Waukesha is one of the birthplaces of the Republican Party. In fact, it is the most Republican county in the nation. On election nights, it lights up red like a big pimple. Shortly after Paul Ryan was tapped as Mitt Romney’s VP pick, he made one of his first public appearances here. He spoke to a crowd in a field by a farmhouse. I was there, but I don’t remember what he said. All I remember is that pick up trucks and minivans rolled in by the hundreds for hours and local farmhands brought square haystacks over for the old people to sit on. Then, the ladies’ auxiliary and the men’s civic groups served punch and ice cream and the children played in the field. That night, we all felt like deer caught in headlights as national television crews and swarms of journalists descended upon us. We felt uncomfortable with the attention, strutting around like peacocks. But, we were together and that felt right.

Being together is what we do well here. From an early age, we’re taught how to be together. We shovel one another’s snowy driveways, we congregate together at our little churches and pitch in together at our parish bazaars, and we look forward to spending evenings out together during the few warm weather months we get here. Winters are harsh. So, we spend much of the year indoors together, sitting by the hearth in our family homes. This is the kind of small town where neighbors still remember what it means to be neighbors. There’s an art to that and we haven’t forgotten it.

But, after recent events, some things can only be considered by the light of faith because they’re too much to handle — too much to burden — alone in the darkness of reality. Faith knows how and what to tell us about the harshness of a world grown cold and dark by sin and overshadowed by clouds of evil. Belief, which is public and communal, brings us together and gives us hope to share. It lightens the load we carry in this world.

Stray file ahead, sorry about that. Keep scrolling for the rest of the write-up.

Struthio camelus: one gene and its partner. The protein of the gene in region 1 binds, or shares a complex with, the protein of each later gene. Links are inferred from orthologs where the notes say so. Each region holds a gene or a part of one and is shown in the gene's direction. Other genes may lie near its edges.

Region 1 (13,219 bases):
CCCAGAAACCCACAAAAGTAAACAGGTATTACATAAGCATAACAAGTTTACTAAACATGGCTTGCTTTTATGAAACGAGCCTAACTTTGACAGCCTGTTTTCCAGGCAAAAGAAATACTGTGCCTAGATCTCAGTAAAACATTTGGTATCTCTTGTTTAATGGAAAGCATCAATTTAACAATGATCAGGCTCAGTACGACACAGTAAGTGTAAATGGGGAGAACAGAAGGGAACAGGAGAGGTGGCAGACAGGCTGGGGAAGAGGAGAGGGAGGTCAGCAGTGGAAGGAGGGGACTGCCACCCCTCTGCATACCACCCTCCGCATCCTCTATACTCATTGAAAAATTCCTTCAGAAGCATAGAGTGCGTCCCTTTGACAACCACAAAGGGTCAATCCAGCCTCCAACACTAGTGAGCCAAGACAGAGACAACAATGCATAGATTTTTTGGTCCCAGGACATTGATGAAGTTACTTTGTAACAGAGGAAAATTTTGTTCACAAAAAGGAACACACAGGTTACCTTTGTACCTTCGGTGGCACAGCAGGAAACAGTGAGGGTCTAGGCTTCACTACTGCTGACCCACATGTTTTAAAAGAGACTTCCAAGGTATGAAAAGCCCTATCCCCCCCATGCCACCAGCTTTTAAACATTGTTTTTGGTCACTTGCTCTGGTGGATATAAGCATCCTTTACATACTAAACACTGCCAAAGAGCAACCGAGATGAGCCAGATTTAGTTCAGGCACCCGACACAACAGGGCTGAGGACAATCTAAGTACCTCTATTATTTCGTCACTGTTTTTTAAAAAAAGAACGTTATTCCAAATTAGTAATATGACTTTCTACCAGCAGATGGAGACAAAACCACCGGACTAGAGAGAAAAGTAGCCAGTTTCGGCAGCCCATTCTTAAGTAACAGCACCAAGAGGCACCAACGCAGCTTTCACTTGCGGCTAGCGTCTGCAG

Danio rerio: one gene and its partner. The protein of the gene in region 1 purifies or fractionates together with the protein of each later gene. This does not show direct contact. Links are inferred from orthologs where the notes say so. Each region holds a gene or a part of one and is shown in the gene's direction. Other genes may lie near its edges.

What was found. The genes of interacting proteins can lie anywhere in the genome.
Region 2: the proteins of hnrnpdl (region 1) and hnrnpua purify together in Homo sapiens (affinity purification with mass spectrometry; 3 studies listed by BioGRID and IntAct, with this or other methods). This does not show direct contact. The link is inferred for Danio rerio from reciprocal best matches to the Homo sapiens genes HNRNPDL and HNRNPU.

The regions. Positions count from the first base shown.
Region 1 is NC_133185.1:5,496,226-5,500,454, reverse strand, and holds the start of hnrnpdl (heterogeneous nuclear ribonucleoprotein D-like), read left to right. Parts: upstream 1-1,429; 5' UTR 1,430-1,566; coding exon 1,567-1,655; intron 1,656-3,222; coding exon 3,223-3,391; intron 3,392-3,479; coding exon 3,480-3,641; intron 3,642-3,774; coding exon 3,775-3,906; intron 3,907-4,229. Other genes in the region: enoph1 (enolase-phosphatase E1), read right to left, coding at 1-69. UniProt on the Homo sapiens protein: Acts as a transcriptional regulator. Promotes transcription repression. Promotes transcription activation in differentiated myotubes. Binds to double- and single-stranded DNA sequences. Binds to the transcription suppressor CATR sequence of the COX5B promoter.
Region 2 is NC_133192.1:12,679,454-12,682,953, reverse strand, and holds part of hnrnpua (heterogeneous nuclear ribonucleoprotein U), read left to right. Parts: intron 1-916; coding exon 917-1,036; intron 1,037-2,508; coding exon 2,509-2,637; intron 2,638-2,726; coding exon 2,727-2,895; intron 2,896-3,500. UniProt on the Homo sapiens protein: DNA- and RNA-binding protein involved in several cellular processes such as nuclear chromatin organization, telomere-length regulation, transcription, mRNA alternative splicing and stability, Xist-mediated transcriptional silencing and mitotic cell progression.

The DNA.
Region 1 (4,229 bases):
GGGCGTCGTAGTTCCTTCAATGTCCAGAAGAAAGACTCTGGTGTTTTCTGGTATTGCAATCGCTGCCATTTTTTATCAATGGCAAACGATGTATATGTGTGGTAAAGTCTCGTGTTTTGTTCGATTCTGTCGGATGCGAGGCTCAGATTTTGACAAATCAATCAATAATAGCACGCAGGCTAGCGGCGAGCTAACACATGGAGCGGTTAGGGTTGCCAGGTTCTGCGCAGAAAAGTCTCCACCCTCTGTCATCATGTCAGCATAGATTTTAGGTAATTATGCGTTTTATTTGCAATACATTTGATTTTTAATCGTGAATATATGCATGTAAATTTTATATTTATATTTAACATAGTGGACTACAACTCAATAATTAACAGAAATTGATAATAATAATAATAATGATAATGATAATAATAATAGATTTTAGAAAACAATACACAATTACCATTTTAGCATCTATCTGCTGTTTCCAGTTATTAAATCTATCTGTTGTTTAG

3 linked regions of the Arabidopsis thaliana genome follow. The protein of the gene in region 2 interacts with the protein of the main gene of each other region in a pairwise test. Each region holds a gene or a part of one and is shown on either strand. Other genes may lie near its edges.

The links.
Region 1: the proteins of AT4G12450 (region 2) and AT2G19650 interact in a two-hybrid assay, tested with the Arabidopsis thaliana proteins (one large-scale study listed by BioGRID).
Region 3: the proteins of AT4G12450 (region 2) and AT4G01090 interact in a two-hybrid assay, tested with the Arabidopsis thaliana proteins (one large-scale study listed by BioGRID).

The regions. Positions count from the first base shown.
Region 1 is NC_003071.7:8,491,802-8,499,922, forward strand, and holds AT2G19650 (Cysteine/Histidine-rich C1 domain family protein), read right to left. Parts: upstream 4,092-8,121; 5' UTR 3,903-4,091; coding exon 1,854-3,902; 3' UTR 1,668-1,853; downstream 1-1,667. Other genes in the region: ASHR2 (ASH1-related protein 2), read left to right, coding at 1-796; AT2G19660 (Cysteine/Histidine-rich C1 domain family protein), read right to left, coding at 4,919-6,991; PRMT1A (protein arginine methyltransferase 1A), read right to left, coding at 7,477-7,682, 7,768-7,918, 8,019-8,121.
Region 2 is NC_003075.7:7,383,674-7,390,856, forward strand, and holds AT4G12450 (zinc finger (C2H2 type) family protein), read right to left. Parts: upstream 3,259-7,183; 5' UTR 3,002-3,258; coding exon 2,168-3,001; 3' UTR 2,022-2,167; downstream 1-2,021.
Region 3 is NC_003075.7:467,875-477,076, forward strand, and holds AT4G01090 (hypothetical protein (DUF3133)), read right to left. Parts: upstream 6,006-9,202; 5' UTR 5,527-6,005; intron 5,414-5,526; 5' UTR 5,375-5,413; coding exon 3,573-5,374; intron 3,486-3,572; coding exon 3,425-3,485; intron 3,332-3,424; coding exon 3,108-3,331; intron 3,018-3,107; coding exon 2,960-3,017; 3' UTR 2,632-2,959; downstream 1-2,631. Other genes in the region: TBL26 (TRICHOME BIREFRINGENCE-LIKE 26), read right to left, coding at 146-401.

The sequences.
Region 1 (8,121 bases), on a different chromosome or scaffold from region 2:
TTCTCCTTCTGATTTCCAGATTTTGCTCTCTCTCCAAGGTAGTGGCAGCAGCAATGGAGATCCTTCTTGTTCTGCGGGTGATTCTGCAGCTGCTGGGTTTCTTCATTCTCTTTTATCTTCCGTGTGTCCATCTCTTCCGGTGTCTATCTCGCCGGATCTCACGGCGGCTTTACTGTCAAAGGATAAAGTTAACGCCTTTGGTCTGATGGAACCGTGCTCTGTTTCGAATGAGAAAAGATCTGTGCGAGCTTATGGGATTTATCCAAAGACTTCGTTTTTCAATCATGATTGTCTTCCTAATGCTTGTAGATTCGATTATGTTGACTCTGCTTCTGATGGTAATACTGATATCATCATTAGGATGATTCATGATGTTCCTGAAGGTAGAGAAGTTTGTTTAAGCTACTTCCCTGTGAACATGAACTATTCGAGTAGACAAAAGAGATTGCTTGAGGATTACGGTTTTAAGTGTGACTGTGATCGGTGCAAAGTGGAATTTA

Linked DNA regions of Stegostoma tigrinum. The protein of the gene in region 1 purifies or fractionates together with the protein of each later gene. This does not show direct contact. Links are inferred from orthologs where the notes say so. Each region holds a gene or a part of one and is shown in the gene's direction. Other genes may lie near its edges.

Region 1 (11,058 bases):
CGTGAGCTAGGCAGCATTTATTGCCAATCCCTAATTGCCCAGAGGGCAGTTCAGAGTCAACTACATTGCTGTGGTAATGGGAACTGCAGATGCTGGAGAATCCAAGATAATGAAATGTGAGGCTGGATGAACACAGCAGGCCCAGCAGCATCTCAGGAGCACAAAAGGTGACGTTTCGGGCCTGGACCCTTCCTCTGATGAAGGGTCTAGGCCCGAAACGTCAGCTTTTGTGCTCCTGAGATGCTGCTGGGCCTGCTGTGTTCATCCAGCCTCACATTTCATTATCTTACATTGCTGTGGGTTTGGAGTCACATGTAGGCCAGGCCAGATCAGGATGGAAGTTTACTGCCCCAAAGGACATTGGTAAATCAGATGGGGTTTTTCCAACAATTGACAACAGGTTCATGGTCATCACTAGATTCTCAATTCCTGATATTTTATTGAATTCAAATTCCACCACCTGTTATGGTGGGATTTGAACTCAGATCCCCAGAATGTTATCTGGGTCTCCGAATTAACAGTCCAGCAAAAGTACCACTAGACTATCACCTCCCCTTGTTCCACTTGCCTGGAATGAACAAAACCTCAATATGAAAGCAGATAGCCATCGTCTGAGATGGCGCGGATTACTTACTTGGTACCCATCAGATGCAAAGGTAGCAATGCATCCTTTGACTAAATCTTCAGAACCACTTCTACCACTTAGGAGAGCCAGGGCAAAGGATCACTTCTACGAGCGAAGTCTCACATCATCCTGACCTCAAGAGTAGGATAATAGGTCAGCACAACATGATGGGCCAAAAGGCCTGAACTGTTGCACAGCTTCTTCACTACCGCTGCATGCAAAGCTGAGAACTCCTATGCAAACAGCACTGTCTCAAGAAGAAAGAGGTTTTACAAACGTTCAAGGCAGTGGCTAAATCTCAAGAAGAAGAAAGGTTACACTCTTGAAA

But, it is no general anesthetic. It doesn’t give us an exit from reality. Instead, it helps us to confront reality together.

Our faith teaches us that we are fallen, that sin is real, and that sin is never private. The wages of sin are social because we all pay for them. The effects of sin permeate and seep into our communities, fracturing and ripping apart the seems and hems that hold us together. Evil, which is real, is a megaphone that shouts in our ears and wakes us from our deafness. It grabs us by our collars, pulling us out of ourselves, and throwing us into the hands of God. When it strikes us, our only option is to turn toward God and one another.

Turning to God, and relying on one another, returning to communion with God and community with one another, is the only way we’ll get through something like this. It’s the only way we’ll heal and overcome this evil.

John Paul Shimek is a Roman Catholic theologian and a specialist on Vatican affairs. He maintains a blog entitled The Pilgrim Journalist.